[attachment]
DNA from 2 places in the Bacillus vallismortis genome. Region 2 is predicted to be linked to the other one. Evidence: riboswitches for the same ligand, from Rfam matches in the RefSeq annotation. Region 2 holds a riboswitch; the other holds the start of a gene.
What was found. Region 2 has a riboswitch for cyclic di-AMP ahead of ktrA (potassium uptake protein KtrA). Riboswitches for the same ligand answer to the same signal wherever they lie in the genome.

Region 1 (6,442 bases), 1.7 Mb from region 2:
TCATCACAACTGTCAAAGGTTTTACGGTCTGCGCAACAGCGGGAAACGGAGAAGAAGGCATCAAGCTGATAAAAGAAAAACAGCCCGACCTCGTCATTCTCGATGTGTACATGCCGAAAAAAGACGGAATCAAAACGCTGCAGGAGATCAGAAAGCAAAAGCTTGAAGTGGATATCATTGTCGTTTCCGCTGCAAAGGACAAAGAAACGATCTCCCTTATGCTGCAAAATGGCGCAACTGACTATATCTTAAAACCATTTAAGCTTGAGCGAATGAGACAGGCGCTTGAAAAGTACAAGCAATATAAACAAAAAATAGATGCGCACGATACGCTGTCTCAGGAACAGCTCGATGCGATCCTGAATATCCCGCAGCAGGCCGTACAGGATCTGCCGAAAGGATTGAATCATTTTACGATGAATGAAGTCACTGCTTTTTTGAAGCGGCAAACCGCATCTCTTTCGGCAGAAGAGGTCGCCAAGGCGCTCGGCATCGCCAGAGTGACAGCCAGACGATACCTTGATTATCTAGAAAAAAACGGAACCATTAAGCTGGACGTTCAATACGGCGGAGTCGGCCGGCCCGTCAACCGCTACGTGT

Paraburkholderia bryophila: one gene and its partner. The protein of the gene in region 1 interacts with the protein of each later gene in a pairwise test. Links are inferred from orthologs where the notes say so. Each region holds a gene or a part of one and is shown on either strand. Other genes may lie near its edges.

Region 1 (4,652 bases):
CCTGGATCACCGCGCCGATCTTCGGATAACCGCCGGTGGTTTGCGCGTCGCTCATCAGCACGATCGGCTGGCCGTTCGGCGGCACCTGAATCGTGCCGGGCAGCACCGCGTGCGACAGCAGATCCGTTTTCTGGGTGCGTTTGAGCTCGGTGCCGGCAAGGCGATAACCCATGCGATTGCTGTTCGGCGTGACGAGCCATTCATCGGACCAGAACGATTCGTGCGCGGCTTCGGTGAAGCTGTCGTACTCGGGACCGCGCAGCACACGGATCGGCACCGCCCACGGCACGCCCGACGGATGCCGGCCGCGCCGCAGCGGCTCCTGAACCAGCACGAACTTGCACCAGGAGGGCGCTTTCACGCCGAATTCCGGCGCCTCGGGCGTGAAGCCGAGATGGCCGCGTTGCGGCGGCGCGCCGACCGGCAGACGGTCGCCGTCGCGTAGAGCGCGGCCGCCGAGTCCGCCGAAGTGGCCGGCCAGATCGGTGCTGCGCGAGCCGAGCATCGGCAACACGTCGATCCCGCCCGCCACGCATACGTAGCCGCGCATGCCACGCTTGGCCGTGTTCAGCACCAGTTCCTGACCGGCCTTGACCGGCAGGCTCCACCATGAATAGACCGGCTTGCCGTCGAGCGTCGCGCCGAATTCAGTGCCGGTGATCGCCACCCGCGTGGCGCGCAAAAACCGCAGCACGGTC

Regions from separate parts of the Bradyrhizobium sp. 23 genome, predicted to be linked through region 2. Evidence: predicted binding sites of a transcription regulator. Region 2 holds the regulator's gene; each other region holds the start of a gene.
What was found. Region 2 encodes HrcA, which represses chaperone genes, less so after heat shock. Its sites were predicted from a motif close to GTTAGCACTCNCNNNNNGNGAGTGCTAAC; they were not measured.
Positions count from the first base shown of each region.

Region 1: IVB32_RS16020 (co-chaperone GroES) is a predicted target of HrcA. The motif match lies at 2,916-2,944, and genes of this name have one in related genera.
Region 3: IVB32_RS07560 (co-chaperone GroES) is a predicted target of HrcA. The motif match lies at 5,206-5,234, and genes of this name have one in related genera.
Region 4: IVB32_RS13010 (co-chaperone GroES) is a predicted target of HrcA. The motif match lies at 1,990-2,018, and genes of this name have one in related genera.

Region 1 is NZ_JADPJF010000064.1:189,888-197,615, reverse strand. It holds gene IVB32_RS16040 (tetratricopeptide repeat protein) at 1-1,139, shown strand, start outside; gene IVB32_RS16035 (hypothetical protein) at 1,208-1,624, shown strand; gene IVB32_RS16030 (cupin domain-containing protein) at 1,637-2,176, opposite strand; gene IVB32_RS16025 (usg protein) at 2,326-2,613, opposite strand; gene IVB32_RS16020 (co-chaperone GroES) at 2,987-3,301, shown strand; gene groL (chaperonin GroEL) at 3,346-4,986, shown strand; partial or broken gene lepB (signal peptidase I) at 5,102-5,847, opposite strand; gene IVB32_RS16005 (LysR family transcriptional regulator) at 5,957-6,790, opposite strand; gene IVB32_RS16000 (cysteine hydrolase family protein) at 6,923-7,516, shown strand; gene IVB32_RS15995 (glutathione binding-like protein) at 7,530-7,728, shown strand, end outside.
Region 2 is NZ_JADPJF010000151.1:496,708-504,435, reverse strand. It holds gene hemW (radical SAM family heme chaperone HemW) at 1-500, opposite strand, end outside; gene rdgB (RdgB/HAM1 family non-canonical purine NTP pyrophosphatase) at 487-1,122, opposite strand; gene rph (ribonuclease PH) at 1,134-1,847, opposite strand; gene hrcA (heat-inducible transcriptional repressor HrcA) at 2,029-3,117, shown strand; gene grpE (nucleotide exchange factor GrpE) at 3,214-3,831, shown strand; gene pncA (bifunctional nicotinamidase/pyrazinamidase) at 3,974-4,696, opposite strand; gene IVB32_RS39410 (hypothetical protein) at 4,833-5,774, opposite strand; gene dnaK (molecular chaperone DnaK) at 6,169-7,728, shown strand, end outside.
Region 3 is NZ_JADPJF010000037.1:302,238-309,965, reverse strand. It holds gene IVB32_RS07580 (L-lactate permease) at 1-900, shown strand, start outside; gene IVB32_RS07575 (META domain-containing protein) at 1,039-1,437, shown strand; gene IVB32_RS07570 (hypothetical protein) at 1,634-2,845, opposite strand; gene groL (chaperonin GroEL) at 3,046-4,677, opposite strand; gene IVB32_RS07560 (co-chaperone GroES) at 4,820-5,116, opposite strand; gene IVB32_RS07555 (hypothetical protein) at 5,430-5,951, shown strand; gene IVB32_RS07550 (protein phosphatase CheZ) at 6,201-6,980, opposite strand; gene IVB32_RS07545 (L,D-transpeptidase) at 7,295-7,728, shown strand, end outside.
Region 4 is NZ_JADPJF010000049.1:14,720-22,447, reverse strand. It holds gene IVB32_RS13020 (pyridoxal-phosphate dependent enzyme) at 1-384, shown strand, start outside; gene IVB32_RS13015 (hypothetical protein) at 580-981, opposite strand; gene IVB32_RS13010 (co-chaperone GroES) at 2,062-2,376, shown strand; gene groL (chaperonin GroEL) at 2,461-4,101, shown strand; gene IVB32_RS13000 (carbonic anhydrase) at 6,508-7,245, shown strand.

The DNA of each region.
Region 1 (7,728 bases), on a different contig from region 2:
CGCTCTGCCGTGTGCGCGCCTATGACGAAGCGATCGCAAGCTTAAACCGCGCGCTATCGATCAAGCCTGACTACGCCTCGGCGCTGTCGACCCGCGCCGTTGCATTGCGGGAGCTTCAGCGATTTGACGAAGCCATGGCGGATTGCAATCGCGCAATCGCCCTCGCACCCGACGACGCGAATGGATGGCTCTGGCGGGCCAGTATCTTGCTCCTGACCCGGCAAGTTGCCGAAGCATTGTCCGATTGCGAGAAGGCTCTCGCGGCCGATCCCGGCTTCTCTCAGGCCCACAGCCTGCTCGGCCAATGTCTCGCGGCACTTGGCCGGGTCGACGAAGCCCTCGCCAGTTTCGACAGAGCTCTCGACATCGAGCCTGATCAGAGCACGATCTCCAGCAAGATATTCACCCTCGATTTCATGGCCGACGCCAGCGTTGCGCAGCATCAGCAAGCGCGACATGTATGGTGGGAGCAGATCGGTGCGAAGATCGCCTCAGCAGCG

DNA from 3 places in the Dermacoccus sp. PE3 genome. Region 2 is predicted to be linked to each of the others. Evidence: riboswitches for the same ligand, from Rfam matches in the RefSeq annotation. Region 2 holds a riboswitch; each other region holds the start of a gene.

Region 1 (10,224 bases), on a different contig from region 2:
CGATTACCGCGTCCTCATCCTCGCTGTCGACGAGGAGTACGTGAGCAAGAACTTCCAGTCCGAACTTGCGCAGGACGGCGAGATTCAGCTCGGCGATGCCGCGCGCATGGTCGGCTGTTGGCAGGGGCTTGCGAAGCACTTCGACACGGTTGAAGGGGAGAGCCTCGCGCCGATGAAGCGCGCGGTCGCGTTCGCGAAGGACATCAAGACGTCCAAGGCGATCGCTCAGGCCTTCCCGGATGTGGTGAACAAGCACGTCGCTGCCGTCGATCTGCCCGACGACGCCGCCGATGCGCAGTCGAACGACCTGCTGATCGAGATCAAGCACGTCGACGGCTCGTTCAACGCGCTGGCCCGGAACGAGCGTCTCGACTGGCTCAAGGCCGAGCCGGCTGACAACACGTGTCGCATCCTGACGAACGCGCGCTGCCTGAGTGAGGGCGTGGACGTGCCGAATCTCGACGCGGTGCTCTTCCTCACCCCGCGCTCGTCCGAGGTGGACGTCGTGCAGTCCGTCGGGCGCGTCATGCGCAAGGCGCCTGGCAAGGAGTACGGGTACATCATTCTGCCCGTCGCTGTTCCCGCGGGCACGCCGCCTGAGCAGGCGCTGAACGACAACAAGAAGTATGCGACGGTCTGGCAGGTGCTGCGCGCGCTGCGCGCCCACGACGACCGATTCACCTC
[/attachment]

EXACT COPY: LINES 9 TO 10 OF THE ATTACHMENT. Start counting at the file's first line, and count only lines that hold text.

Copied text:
What was found. Region 2 encodes HrcA, which represses chaperone genes, less so after heat shock. Its sites were predicted from a motif close to GTTAGCACTCNCNNNNNGNGAGTGCTAAC; they were not measured.
Positions count from the first base shown of each region.